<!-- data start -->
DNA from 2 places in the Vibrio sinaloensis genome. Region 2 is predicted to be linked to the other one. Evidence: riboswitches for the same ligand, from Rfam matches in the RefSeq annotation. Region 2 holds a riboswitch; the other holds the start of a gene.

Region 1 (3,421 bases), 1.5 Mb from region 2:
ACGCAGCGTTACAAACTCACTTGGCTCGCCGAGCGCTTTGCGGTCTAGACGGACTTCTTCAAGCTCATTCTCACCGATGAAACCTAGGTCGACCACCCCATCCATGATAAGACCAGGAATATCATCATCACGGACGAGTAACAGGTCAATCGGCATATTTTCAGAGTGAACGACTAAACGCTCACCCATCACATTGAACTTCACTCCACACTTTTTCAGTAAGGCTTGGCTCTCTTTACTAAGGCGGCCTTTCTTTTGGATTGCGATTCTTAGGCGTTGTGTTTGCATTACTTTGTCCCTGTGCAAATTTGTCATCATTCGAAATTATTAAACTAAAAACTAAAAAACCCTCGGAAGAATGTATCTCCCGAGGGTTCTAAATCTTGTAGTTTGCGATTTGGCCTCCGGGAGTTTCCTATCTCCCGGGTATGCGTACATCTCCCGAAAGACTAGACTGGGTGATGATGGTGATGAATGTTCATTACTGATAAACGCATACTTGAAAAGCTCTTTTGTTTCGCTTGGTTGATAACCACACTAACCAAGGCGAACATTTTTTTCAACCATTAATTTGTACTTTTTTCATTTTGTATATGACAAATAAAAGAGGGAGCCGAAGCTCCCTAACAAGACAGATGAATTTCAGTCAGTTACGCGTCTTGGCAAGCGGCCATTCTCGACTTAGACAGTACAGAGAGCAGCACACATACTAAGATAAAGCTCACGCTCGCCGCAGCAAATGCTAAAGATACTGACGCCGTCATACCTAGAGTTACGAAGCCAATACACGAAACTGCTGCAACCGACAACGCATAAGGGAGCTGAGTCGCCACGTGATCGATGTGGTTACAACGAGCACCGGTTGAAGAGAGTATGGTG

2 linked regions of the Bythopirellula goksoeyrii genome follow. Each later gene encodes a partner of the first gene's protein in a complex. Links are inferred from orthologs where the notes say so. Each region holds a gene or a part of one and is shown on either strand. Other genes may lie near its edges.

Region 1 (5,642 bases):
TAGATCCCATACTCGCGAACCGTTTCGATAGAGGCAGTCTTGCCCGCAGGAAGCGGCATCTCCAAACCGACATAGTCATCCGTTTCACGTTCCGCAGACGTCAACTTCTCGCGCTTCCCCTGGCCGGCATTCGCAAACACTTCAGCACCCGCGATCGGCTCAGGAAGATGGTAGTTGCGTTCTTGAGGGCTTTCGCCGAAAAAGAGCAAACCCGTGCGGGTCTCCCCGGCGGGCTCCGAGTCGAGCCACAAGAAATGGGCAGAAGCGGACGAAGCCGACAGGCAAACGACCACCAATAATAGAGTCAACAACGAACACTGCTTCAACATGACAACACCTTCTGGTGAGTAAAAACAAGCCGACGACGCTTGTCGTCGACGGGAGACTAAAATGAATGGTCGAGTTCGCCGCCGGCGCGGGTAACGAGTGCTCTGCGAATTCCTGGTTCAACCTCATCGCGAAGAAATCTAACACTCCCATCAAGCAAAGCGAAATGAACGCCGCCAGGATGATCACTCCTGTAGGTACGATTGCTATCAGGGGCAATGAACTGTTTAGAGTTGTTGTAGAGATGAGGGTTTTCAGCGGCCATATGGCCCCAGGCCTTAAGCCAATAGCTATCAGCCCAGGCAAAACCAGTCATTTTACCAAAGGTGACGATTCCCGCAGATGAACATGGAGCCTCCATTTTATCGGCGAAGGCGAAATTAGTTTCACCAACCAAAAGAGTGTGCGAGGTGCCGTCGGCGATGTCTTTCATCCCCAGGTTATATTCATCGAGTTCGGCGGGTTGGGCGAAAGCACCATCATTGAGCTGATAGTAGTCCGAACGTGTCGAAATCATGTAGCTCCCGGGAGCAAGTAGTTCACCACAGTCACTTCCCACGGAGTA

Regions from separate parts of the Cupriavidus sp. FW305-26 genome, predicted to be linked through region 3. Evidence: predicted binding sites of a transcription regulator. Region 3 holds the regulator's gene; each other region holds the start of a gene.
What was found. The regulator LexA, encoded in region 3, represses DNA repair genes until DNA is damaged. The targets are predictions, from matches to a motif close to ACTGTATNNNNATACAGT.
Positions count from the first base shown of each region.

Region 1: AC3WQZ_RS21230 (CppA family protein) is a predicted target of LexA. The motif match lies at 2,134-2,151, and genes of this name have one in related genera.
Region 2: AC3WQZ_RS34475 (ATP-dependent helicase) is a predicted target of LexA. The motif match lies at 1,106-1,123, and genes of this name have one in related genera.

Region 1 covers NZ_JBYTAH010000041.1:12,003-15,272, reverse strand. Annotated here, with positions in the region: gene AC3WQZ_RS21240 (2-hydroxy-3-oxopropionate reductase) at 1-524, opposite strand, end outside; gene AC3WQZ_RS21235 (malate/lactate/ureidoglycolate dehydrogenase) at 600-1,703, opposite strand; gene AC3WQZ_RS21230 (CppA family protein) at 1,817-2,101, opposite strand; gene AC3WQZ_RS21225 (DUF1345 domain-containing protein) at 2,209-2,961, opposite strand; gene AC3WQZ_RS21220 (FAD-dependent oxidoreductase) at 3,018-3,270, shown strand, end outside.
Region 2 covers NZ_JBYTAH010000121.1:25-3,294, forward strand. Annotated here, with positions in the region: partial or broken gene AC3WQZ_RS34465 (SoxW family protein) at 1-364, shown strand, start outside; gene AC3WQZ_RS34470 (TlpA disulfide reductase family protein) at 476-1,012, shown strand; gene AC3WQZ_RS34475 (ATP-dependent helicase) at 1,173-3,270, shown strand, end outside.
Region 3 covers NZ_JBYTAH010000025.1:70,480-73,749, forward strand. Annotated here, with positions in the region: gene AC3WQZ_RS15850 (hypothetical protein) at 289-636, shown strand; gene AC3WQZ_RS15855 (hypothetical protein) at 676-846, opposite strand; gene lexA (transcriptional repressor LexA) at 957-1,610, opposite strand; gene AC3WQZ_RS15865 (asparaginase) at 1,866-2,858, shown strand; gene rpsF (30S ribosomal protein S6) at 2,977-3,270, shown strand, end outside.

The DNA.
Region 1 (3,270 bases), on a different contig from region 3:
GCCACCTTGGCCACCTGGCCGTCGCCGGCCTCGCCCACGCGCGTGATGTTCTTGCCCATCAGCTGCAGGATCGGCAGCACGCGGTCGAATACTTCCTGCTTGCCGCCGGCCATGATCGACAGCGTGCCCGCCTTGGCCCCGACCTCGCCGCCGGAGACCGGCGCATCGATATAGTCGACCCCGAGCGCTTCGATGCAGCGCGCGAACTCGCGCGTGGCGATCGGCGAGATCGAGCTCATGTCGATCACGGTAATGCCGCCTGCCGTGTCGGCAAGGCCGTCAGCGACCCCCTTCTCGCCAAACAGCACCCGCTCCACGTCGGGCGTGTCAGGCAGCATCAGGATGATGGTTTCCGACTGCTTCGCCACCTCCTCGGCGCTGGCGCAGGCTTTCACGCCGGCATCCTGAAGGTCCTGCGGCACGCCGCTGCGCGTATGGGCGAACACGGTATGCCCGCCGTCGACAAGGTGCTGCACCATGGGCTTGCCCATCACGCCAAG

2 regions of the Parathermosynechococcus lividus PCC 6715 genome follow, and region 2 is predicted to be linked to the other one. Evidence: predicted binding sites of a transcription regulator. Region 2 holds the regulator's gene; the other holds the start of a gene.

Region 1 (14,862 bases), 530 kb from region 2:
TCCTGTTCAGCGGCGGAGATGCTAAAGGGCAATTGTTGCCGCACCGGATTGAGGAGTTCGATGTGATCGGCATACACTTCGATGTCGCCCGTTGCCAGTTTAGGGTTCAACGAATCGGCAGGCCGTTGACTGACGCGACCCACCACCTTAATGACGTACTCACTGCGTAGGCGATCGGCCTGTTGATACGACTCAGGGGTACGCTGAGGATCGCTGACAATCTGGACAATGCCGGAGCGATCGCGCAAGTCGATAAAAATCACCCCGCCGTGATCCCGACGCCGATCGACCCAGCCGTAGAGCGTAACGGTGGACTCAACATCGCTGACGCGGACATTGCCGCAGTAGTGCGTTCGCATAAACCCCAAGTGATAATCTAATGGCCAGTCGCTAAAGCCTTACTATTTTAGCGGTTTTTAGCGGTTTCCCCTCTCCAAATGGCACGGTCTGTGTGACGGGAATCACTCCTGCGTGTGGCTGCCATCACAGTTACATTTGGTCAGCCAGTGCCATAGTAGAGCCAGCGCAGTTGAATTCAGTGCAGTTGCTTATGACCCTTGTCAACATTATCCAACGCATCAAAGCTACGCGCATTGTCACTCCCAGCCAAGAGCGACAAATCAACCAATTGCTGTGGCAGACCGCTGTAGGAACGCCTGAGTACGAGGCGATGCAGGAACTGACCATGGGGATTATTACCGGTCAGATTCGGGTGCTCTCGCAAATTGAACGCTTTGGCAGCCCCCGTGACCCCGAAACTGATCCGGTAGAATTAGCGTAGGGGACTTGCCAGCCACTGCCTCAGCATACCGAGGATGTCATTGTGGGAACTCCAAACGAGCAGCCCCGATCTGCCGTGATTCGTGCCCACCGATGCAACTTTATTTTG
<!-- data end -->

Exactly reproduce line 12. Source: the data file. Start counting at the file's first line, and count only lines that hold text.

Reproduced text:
Region 1 covers NZ_JBYTAH010000041.1:12,003-15,272, reverse strand. Annotated here, with positions in the region: gene AC3WQZ_RS21240 (2-hydroxy-3-oxopropionate reductase) at 1-524, opposite strand, end outside; gene AC3WQZ_RS21235 (malate/lactate/ureidoglycolate dehydrogenase) at 600-1,703, opposite strand; gene AC3WQZ_RS21230 (CppA family protein) at 1,817-2,101, opposite strand; gene AC3WQZ_RS21225 (DUF1345 domain-containing protein) at 2,209-2,961, opposite strand; gene AC3WQZ_RS21220 (FAD-dependent oxidoreductase) at 3,018-3,270, shown strand, end outside.